MATCH ANALYSIS: Canada dumped out of Women’s World Cup with heavy 4-0 defeat

Final Score: Canada 0-4 Australia
Goalscorers: Raso 9′ + 39′, Fowler 58′, Catley 90+4′ (PK)
2023 Women’s World Cup
Group B Matchday 3

Match Recap

Canada were eliminated from the Women’s World Cup at the Group Stage for the first time since 2011 on Monday, knocked out with a 4-0 loss to the co-hosts Australia in their third and final match Down Under.

After a back-and-forth beginning to the match, in which Canada started with a lot more urgency than they did in their past two matches to match the intensity of their opponents, it was the home side that took the lead in the ninth minute.

Steph Catley charged down the left side of the pitch before playing the ball into the penalty area, where it bounced in front of a lunging Vanessa Gilles. It fell to Hayley Raso, who took a touch and fired a low shot back across goal, beating Kailen Sheridan to give Australia the early lead. The goal was initially called back for an offside on the pass that played Catley in behind the Canadian backline, but after a quick check from the Video Assistant Referee, the goal was awarded.

Catley and Rasa nearly combined for a second goal a few minutes later, as the Australian captain found her teammate in the box again, but Raso’s low shot was denied by an impressive, and important, diving stop from Sheridan.

Canada were struggling to break out of their own half against a Matildas side that was pressing them really high up the pitch, and and when they were finding opportunities to get in behind, they weren’t taking advantage of them. There were a lot of sideways and backwards passes instead of moving up the pitch. Canada had three shots in the opening 45 minutes, but none of them on target, and their best scoring opportunity a header from Jordyn Huitema that went high and wide.

Australia put the ball into the back of the net again in the 34th minute, as Mary Fowler fired the ball into the back of the net from close range after Canada failed to clear their lines. After a save from Sheridan, Kadeisha Buchanan was defending on the line, but Fowler fired the ball into the roof of the goal. The VAR got involved again, and this time ruled out the goal, saying that Ellie Carpenter was marginally offside as the ball was shot.

That should have been a lifeline for Canada, but the Matildas were persistent, and ended up scoring a few minutes later to double the lead, and this time it counted. After a corner from Kyra Cooney-Cross was whipped into the penalty area, the ball fell to Raso a few yards out, and she made no mistake, putting the ball into the back of the net for her second goal of the game. Sheridan was unable to take control of her box, and none of the defenders cleared the ball away, allowing Australia to double their advantage.

It was 2-0 going into the break, leaving Canada with a steep uphill battle — needing at least a draw to move on to the next round. Bev Priestman made four bold substitutions at halftime, replacing Christine Sinclair, Jordyn Huitema, Julia Grosso, and Jayde Riviere with Cloé Lacasse, Deanne Rose, Sophie Schmidt and Allysha Chapman to try and spark some life into her side.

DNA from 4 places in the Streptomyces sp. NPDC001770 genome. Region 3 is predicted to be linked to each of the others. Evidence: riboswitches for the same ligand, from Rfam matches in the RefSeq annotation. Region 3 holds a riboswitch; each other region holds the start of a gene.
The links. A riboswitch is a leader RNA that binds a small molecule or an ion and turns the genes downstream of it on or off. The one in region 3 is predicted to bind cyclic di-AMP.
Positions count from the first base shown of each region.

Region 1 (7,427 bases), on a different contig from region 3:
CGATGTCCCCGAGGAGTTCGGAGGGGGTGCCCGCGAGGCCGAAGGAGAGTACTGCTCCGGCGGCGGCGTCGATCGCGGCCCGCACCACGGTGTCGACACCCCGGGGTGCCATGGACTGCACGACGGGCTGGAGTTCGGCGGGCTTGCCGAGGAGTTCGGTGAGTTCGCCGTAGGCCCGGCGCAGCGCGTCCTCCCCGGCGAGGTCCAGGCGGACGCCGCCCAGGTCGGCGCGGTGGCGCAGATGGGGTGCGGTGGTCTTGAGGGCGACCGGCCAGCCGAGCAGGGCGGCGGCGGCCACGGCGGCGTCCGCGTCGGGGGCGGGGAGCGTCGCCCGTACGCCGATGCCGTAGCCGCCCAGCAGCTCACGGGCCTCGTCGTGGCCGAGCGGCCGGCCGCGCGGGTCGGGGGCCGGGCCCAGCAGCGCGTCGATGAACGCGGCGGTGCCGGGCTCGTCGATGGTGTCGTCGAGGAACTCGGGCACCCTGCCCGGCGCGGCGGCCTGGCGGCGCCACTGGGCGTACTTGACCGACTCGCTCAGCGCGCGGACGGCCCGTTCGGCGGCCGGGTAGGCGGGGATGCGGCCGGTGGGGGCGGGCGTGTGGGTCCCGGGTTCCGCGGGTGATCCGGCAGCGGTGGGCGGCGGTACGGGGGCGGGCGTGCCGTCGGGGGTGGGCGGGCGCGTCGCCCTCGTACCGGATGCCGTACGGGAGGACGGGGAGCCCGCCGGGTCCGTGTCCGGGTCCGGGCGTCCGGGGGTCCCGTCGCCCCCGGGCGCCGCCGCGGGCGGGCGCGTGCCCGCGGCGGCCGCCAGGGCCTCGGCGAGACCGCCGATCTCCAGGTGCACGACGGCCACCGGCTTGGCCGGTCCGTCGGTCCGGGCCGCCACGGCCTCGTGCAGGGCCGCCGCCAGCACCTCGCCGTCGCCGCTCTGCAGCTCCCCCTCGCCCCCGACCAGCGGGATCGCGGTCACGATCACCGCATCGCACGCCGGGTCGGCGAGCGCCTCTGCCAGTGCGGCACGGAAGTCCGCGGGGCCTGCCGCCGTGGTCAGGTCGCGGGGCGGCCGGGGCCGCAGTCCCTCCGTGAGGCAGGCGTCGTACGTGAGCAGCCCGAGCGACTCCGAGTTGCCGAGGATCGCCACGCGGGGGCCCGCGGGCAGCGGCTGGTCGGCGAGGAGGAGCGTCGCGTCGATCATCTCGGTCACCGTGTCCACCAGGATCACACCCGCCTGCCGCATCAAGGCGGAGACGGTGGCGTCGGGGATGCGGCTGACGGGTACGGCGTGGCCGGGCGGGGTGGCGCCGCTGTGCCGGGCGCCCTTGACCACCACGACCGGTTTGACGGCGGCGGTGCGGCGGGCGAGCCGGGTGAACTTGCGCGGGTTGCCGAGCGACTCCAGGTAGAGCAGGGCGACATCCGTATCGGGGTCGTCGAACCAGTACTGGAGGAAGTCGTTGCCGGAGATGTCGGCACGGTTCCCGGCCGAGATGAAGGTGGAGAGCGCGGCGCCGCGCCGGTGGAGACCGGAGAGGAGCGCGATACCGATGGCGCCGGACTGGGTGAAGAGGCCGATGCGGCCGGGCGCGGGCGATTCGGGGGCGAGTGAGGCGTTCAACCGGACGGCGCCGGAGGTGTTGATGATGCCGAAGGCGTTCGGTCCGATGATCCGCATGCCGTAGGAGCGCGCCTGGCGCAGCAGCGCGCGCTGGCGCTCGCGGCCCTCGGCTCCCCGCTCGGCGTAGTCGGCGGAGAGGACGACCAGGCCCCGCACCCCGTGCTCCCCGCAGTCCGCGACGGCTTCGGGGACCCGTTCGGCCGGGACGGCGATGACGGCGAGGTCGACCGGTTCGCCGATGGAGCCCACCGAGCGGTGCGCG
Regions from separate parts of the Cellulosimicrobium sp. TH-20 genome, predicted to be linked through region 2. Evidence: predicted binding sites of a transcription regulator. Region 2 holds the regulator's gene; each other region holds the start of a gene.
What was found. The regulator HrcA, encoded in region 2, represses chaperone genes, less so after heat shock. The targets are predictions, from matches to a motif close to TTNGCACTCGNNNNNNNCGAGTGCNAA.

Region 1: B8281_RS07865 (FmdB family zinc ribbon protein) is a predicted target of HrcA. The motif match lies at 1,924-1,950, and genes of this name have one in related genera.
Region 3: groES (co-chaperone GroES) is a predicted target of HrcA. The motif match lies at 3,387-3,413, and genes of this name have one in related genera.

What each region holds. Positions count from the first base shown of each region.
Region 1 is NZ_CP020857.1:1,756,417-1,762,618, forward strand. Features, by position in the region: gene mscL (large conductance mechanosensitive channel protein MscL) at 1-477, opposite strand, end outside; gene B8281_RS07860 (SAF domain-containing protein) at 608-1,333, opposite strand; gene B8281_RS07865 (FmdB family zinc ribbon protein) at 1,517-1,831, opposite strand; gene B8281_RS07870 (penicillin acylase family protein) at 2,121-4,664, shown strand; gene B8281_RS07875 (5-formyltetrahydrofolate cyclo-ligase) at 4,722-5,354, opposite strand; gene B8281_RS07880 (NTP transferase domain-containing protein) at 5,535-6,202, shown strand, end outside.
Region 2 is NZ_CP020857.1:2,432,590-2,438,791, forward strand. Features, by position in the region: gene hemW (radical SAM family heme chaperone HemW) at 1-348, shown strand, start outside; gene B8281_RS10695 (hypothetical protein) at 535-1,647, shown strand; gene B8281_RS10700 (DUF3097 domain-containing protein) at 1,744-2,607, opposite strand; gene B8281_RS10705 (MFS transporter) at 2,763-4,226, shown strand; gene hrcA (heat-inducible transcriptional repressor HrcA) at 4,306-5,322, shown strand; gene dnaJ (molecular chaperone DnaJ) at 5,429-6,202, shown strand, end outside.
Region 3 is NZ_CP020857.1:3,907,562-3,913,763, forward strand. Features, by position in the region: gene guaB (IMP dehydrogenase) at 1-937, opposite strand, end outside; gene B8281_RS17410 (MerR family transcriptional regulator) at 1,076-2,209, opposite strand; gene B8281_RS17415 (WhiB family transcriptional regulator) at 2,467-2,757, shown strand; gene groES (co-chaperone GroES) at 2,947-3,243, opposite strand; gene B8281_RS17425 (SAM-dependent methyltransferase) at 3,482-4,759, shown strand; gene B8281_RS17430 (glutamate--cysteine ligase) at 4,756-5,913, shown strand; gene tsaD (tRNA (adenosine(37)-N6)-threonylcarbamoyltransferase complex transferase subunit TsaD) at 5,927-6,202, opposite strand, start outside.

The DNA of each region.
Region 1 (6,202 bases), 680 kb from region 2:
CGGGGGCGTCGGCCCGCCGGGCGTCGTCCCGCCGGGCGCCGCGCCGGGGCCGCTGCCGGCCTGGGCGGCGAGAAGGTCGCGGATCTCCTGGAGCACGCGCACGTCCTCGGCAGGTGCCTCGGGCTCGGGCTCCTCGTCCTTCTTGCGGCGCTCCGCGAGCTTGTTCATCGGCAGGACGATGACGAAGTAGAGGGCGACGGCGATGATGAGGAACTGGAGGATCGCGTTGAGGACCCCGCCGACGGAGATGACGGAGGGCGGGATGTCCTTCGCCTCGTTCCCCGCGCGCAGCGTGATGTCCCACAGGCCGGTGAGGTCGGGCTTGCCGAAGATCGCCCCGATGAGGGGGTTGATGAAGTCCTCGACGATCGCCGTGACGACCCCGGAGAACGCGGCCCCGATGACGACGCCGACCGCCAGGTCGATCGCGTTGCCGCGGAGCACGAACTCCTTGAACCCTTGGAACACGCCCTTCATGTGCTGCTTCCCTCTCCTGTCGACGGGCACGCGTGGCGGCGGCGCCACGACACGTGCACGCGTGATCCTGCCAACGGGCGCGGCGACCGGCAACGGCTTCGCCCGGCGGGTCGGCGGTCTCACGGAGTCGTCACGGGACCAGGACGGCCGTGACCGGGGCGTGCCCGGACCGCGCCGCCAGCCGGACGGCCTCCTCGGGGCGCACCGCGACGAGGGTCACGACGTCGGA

Canada didn’t start the second half particularly well, however, and in the 58th minute things went from bad to worse. Fowler was left alone in the penalty area as one of many waves of Australian attacks came up the pitch, wide open after drifting into the box. She redirected a low pass into the bottom right corner, off the inside of the post to make it 3-0 and essentially put the game to bed.

It took until the 70th minute for Canada’s first shot on target, a low shot from the substitute Rose that was turned away by Mackenzie Arnold. In the 89th minute, Evelyne Viens also tested Arnold from distance with a hard strike toward the top right corner, but the Australian goalkeeper was able to push the ball out for a corner. Nothing would come from the ensuing set piece, as the clock continued to wind down.

A late penalty from Steph Catley put the icing on the cake for the Aussies as they made it 4-0 in stoppage time. It was the final nail in the coffin, kicking off the celebrations in Melbourne. The Matildas confirmed that they had won Group B and moved onto the next round at their home World Cup. It’s the first time they have won their group at the Women’s World Cup, and deservedly so after a dominant victory.

For Canada there were a lot of dropped heads and tears at the final whistle, as the tournament came to an end for the reigning Olympic champions. It brings to an end the international career of Sophie Schmidt, as well as likely the final World Cup appearance of Christine Sinclair’s career. Bev Priestman seemed to be delivering a passionate speech in a huddle after the final whistle, but whatever was said was too little, too late.

Three Observations

Goals hard to come by as Canada are knocked out early

Their inability to score goals on a consistent basis has been the story for the Canadian women’s national team for quite some time, and that worrying trend continued in this Women’s World Cup. Whether it’s a lack of creating the opportunities to begin with, or finishing the ones they do get, every single time Canada takes the pitch this issue comes up, and it was almost to be expected.

Against Nigeria in their opening match, and against Australia on Monday, it was the former that plagued them. The Canadian attackers struggled to get service in to their strikers, and the midfielders often played sideways and backwards passes instead of trying to progress the ball up the pitch. Every player was second-best on the day, and Canada never got a rhythm going. Credit must also be given to Australia in that regard, as the Matildas were ruthless from minute one.